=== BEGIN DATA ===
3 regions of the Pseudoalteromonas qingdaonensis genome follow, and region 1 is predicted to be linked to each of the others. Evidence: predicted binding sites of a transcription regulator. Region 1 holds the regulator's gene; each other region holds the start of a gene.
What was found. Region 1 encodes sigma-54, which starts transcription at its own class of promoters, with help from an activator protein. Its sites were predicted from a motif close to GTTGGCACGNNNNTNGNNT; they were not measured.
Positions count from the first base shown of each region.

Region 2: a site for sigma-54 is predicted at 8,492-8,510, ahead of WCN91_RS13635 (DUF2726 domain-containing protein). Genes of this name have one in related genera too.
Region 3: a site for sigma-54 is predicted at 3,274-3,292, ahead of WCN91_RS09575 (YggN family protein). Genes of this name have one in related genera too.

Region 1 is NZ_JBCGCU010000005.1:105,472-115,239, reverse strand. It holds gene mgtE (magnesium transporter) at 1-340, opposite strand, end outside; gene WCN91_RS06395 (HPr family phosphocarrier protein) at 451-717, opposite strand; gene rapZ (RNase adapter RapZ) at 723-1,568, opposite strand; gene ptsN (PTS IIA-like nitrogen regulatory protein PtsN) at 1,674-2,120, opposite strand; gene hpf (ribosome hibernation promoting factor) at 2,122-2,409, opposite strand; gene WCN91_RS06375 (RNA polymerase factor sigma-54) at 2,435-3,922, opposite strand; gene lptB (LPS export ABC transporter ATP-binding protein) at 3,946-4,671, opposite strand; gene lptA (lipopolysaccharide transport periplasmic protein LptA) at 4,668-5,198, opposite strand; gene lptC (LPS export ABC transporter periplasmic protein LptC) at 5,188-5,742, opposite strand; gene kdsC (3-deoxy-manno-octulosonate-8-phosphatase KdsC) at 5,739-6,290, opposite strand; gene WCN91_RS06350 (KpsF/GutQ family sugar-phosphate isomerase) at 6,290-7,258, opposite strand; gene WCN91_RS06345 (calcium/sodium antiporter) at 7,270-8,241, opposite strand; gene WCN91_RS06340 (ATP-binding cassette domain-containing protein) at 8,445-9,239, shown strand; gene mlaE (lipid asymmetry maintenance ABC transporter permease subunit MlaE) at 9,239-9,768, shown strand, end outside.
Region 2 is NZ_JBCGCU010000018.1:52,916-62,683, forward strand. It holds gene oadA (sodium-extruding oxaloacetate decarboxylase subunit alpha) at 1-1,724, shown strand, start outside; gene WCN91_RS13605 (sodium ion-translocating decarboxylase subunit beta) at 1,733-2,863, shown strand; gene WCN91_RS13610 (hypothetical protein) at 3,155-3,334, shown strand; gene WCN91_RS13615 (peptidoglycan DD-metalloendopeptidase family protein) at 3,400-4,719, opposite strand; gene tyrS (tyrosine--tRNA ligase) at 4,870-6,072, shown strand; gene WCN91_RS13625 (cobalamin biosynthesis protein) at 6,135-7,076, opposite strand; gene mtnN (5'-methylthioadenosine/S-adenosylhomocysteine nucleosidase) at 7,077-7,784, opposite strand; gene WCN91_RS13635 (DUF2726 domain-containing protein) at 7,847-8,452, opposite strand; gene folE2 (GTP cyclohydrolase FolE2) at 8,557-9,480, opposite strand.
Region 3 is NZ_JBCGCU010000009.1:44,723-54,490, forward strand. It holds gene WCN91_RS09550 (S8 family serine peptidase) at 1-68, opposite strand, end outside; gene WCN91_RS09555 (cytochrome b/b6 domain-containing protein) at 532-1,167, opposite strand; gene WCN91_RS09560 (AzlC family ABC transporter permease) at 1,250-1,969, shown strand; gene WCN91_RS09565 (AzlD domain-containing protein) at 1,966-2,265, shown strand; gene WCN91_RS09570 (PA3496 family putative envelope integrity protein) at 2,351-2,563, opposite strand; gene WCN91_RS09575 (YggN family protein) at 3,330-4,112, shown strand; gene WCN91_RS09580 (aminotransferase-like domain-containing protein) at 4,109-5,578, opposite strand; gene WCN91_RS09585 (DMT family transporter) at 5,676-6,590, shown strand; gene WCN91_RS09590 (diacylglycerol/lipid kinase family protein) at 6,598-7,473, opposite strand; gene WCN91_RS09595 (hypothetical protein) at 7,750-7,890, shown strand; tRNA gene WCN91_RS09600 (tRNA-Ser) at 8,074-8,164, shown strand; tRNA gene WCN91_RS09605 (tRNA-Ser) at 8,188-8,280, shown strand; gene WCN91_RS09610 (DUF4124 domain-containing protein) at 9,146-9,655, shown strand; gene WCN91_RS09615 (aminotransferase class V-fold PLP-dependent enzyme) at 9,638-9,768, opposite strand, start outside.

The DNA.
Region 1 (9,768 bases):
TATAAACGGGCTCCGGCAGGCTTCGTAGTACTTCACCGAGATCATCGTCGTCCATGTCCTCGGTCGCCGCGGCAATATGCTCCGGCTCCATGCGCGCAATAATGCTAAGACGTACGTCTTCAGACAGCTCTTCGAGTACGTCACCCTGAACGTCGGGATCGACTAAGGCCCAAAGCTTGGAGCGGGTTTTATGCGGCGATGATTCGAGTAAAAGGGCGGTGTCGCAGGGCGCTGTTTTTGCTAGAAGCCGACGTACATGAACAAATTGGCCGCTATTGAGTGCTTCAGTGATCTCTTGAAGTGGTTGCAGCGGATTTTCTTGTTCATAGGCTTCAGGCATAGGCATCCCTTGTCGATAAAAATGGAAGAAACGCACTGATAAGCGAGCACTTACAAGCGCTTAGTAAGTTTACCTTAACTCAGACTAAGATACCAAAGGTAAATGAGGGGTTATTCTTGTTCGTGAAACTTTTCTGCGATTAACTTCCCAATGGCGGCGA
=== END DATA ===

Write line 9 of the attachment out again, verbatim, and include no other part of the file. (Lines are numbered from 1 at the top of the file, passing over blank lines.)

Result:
The DNA.